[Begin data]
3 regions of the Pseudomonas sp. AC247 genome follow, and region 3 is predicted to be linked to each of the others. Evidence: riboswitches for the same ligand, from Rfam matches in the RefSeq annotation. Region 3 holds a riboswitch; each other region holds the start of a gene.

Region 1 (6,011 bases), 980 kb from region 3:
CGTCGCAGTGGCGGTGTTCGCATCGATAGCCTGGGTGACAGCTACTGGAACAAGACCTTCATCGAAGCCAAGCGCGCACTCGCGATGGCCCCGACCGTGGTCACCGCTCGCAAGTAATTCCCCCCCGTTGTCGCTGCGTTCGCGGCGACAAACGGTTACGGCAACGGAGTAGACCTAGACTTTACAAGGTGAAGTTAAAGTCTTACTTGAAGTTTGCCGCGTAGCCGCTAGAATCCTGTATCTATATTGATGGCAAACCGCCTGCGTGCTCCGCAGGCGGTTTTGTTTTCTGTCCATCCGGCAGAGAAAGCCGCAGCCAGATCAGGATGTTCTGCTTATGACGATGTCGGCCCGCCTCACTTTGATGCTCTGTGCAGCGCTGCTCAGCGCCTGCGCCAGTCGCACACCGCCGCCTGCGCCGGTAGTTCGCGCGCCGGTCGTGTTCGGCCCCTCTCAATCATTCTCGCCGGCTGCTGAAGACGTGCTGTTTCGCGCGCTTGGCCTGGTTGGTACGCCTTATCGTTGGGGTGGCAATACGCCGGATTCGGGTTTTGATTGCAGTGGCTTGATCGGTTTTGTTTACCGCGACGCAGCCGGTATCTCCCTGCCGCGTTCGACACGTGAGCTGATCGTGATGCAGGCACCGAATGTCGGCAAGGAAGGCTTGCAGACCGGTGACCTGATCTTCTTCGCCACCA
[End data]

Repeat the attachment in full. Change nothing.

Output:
3 regions of the Pseudomonas sp. AC247 genome follow, and region 3 is predicted to be linked to each of the others. Evidence: riboswitches for the same ligand, from Rfam matches in the RefSeq annotation. Region 3 holds a riboswitch; each other region holds the start of a gene.

Region 1 (6,011 bases), 980 kb from region 3:
CGTCGCAGTGGCGGTGTTCGCATCGATAGCCTGGGTGACAGCTACTGGAACAAGACCTTCATCGAAGCCAAGCGCGCACTCGCGATGGCCCCGACCGTGGTCACCGCTCGCAAGTAATTCCCCCCCGTTGTCGCTGCGTTCGCGGCGACAAACGGTTACGGCAACGGAGTAGACCTAGACTTTACAAGGTGAAGTTAAAGTCTTACTTGAAGTTTGCCGCGTAGCCGCTAGAATCCTGTATCTATATTGATGGCAAACCGCCTGCGTGCTCCGCAGGCGGTTTTGTTTTCTGTCCATCCGGCAGAGAAAGCCGCAGCCAGATCAGGATGTTCTGCTTATGACGATGTCGGCCCGCCTCACTTTGATGCTCTGTGCAGCGCTGCTCAGCGCCTGCGCCAGTCGCACACCGCCGCCTGCGCCGGTAGTTCGCGCGCCGGTCGTGTTCGGCCCCTCTCAATCATTCTCGCCGGCTGCTGAAGACGTGCTGTTTCGCGCGCTTGGCCTGGTTGGTACGCCTTATCGTTGGGGTGGCAATACGCCGGATTCGGGTTTTGATTGCAGTGGCTTGATCGGTTTTGTTTACCGCGACGCAGCCGGTATCTCCCTGCCGCGTTCGACACGTGAGCTGATCGTGATGCAGGCACCGAATGTCGGCAAGGAAGGCTTGCAGACCGGTGACCTGATCTTCTTCGCCACCA